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A statistical approach to evaluating distance metrics and analog assignments for pollen records

Published online by Cambridge University Press:  20 January 2017

Daniel G Gavin*
Department of Plant Biology, University of Illinois, Urbana, IL 61801, USA
W.Wyatt Oswald
College of Forest Resources, University of Washington, Seattle, WA 98195, USA
Eugene R Wahl
Environmental and Societal Impacts Group, National Center for Atmospheric Research, Boulder, CO 80301, USA
John W Williams
National Center for Ecological Analysis and Synthesis, University of California Santa Barbara, Santa Barbara, CA 93101, USA
*Corresponding author.E-mail address: (D.G. Gavin).


The modern analog technique typically uses a distance metric to determine the dissimilarity between fossil and modern biological assemblages. Despite this quantitative approach, interpretation of distance metrics is usually qualitative and rules for selection of analogs tend to be ad hoc. We present a statistical tool, the receiver operating characteristic (ROC) curve, which provides a framework for identifying analogs from distance metrics. If modern assemblages are placed into groups (e.g., biomes), this method can (1) evaluate the ability of different distance metrics to distinguish among groups, (2) objectively identify thresholds of the distance metric for determining analogs, and (3) compute a likelihood ratio and a Bayesian probability that a modern group is an analog for an unknown (fossil) assemblage. Applied to a set of 1689 modern pollen assemblages from eastern North America classified into eight biomes, ROC analysis confirmed that the squared-chord distance (SCD) outperforms most other distance metrics. The optimal threshold increased when more dissimilar biomes were compared. The probability of an analog vs no-analog result (a likelihood ratio) increased sharply when SCD decreased below the optimal threshold, indicating a nonlinear relationship between SCD and the probability of analog. Probabilities of analog computed for a postglacial pollen record at Tannersville Bog (Pennsylvania, USA) identified transitions between biomes and periods of no analog.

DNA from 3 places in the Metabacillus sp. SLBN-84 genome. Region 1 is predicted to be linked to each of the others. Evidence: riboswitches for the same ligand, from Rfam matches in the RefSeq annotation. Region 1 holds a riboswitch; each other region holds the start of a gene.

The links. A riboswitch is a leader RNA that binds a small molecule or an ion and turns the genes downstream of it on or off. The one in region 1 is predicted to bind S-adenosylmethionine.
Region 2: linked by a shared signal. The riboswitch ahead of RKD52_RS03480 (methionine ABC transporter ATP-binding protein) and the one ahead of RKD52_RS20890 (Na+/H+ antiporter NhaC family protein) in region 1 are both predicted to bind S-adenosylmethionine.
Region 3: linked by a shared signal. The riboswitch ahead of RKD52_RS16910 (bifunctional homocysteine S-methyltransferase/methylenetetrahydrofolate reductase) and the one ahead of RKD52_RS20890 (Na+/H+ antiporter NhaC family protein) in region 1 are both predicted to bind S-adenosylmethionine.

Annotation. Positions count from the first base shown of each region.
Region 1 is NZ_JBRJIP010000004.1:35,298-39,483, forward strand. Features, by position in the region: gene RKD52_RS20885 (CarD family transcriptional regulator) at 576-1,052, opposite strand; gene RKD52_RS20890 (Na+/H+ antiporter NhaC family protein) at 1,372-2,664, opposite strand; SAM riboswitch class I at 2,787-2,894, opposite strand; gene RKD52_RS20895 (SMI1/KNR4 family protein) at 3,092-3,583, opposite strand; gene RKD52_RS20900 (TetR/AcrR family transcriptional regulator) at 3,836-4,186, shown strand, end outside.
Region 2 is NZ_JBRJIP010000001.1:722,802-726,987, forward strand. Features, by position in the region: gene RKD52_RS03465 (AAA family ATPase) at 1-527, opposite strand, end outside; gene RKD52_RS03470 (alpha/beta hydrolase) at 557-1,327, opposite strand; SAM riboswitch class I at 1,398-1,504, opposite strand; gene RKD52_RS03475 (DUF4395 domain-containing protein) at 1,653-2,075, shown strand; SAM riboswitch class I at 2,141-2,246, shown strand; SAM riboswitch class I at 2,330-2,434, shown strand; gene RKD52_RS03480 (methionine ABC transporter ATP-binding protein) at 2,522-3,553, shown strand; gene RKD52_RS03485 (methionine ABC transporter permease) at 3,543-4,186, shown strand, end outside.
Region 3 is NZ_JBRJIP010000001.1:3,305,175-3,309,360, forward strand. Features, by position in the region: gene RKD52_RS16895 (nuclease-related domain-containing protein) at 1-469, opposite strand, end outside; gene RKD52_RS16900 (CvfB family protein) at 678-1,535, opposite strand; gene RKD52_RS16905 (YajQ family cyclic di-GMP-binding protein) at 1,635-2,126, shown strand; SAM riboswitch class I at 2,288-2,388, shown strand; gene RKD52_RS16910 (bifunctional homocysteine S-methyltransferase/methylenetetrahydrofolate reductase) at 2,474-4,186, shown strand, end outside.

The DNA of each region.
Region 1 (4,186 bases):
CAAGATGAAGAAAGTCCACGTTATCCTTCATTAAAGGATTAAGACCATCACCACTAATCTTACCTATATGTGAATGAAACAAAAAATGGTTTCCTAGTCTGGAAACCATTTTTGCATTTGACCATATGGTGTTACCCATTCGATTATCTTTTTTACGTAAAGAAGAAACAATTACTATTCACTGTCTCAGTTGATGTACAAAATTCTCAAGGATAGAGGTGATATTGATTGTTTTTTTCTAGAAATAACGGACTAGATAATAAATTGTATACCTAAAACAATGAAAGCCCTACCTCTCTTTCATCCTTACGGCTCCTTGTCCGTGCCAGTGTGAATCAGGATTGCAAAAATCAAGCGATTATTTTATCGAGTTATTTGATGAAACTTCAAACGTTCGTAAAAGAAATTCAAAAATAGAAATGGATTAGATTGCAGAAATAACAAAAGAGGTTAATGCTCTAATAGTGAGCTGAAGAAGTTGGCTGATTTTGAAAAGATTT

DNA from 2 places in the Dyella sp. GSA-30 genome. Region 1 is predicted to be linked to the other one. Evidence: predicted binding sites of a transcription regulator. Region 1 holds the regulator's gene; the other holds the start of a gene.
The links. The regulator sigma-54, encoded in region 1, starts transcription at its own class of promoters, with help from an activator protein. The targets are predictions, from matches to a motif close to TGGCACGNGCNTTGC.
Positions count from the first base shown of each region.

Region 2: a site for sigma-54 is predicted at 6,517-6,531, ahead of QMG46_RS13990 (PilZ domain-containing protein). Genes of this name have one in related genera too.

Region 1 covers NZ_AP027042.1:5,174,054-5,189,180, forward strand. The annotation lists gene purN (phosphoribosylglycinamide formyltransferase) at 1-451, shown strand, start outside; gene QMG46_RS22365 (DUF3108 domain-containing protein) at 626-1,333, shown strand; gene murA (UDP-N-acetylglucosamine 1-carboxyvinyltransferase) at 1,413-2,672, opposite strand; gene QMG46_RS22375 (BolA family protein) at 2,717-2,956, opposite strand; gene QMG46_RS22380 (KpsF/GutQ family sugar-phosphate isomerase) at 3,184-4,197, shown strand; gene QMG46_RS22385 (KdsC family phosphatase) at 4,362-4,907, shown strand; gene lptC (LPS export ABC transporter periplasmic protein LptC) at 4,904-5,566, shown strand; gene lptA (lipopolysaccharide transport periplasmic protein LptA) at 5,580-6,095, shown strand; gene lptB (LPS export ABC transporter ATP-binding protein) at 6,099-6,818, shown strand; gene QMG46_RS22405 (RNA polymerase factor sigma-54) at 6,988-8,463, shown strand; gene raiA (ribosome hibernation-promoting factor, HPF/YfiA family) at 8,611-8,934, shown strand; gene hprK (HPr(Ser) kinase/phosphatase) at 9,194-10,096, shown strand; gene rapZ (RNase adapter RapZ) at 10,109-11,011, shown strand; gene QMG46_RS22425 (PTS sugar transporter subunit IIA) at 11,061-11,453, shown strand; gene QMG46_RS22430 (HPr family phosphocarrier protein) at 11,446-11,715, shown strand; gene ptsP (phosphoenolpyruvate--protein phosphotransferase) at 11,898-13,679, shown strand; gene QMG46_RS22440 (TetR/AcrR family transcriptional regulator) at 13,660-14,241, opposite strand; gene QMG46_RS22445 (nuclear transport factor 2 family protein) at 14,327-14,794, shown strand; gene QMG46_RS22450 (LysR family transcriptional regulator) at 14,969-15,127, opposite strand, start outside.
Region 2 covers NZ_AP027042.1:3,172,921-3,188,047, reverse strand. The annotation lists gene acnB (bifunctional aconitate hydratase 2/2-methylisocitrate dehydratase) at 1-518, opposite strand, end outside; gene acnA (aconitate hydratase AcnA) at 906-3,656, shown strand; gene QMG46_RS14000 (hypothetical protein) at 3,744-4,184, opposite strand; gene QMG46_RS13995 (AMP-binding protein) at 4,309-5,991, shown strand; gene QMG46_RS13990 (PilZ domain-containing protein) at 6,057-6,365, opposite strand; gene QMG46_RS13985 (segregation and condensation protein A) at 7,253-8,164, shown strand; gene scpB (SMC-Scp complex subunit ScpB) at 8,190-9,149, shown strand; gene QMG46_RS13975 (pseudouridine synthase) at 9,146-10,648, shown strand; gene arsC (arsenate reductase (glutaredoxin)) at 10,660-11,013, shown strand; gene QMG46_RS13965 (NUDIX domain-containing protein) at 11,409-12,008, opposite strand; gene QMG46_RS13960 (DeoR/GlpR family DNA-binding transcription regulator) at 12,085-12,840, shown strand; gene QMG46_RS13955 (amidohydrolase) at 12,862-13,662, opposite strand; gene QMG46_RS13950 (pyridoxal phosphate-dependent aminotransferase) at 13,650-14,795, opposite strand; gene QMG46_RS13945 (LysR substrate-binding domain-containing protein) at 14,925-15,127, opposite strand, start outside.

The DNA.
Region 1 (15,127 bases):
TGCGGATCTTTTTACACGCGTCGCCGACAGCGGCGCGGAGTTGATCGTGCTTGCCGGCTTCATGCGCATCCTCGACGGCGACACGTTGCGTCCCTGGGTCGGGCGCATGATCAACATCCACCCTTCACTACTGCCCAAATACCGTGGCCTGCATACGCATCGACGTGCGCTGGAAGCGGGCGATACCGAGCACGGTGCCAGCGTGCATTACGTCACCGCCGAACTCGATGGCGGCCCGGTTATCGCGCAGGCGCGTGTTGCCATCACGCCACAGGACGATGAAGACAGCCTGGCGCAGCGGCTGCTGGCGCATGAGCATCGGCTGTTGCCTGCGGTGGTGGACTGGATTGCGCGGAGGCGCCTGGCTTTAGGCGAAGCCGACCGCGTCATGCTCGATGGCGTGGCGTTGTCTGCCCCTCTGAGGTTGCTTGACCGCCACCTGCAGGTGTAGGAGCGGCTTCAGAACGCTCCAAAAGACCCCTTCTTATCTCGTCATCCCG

Research Article
University of Washington

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